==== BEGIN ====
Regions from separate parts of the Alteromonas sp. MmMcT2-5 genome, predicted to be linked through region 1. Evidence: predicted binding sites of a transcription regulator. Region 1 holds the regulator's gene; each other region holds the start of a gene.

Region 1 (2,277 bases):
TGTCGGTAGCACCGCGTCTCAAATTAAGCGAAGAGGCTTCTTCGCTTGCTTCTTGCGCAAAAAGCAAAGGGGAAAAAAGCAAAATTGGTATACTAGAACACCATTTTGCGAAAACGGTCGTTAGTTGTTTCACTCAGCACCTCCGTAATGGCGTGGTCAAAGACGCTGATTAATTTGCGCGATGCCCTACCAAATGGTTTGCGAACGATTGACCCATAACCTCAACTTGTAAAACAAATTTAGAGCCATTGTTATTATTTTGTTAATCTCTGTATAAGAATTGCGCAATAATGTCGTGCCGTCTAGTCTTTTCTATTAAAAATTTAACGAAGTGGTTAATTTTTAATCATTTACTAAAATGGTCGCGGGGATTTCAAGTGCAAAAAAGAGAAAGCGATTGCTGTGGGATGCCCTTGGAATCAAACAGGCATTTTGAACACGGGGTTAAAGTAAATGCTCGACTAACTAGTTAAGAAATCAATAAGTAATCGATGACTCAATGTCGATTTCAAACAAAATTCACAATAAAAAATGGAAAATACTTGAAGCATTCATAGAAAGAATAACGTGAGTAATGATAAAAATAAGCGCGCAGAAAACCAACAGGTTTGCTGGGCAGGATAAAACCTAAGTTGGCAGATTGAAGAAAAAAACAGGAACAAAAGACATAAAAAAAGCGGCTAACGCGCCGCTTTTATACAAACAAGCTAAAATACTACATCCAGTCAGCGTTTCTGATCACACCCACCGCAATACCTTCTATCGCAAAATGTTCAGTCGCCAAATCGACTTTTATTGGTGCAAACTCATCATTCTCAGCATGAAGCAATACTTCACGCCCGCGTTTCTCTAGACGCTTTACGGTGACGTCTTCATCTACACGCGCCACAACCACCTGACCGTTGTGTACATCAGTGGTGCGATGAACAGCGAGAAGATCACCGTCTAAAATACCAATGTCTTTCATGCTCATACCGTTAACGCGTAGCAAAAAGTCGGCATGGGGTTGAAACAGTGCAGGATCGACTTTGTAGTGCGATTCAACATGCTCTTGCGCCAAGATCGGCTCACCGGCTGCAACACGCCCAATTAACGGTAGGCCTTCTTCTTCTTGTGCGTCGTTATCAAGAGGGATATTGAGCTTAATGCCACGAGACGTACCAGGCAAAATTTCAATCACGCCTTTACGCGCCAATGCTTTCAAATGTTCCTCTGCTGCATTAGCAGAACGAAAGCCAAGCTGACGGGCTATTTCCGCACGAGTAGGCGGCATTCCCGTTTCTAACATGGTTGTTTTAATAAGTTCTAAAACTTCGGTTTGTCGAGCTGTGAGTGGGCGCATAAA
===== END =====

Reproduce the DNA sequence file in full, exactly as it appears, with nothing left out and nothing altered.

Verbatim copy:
Regions from separate parts of the Alteromonas sp. MmMcT2-5 genome, predicted to be linked through region 1. Evidence: predicted binding sites of a transcription regulator. Region 1 holds the regulator's gene; each other region holds the start of a gene.

Region 1 (2,277 bases):
TGTCGGTAGCACCGCGTCTCAAATTAAGCGAAGAGGCTTCTTCGCTTGCTTCTTGCGCAAAAAGCAAAGGGGAAAAAAGCAAAATTGGTATACTAGAACACCATTTTGCGAAAACGGTCGTTAGTTGTTTCACTCAGCACCTCCGTAATGGCGTGGTCAAAGACGCTGATTAATTTGCGCGATGCCCTACCAAATGGTTTGCGAACGATTGACCCATAACCTCAACTTGTAAAACAAATTTAGAGCCATTGTTATTATTTTGTTAATCTCTGTATAAGAATTGCGCAATAATGTCGTGCCGTCTAGTCTTTTCTATTAAAAATTTAACGAAGTGGTTAATTTTTAATCATTTACTAAAATGGTCGCGGGGATTTCAAGTGCAAAAAAGAGAAAGCGATTGCTGTGGGATGCCCTTGGAATCAAACAGGCATTTTGAACACGGGGTTAAAGTAAATGCTCGACTAACTAGTTAAGAAATCAATAAGTAATCGATGACTCAATGTCGATTTCAAACAAAATTCACAATAAAAAATGGAAAATACTTGAAGCATTCATAGAAAGAATAACGTGAGTAATGATAAAAATAAGCGCGCAGAAAACCAACAGGTTTGCTGGGCAGGATAAAACCTAAGTTGGCAGATTGAAGAAAAAAACAGGAACAAAAGACATAAAAAAAGCGGCTAACGCGCCGCTTTTATACAAACAAGCTAAAATACTACATCCAGTCAGCGTTTCTGATCACACCCACCGCAATACCTTCTATCGCAAAATGTTCAGTCGCCAAATCGACTTTTATTGGTGCAAACTCATCATTCTCAGCATGAAGCAATACTTCACGCCCGCGTTTCTCTAGACGCTTTACGGTGACGTCTTCATCTACACGCGCCACAACCACCTGACCGTTGTGTACATCAGTGGTGCGATGAACAGCGAGAAGATCACCGTCTAAAATACCAATGTCTTTCATGCTCATACCGTTAACGCGTAGCAAAAAGTCGGCATGGGGTTGAAACAGTGCAGGATCGACTTTGTAGTGCGATTCAACATGCTCTTGCGCCAAGATCGGCTCACCGGCTGCAACACGCCCAATTAACGGTAGGCCTTCTTCTTCTTGTGCGTCGTTATCAAGAGGGATATTGAGCTTAATGCCACGAGACGTACCAGGCAAAATTTCAATCACGCCTTTACGCGCCAATGCTTTCAAATGTTCCTCTGCTGCATTAGCAGAACGAAAGCCAAGCTGACGGGCTATTTCCGCACGAGTAGGCGGCATTCCCGTTTCTAACATGGTTGTTTTAATAAGTTCTAAAACTTCGGTTTGTCGAGCTGTGAGTGGGCGCATAAA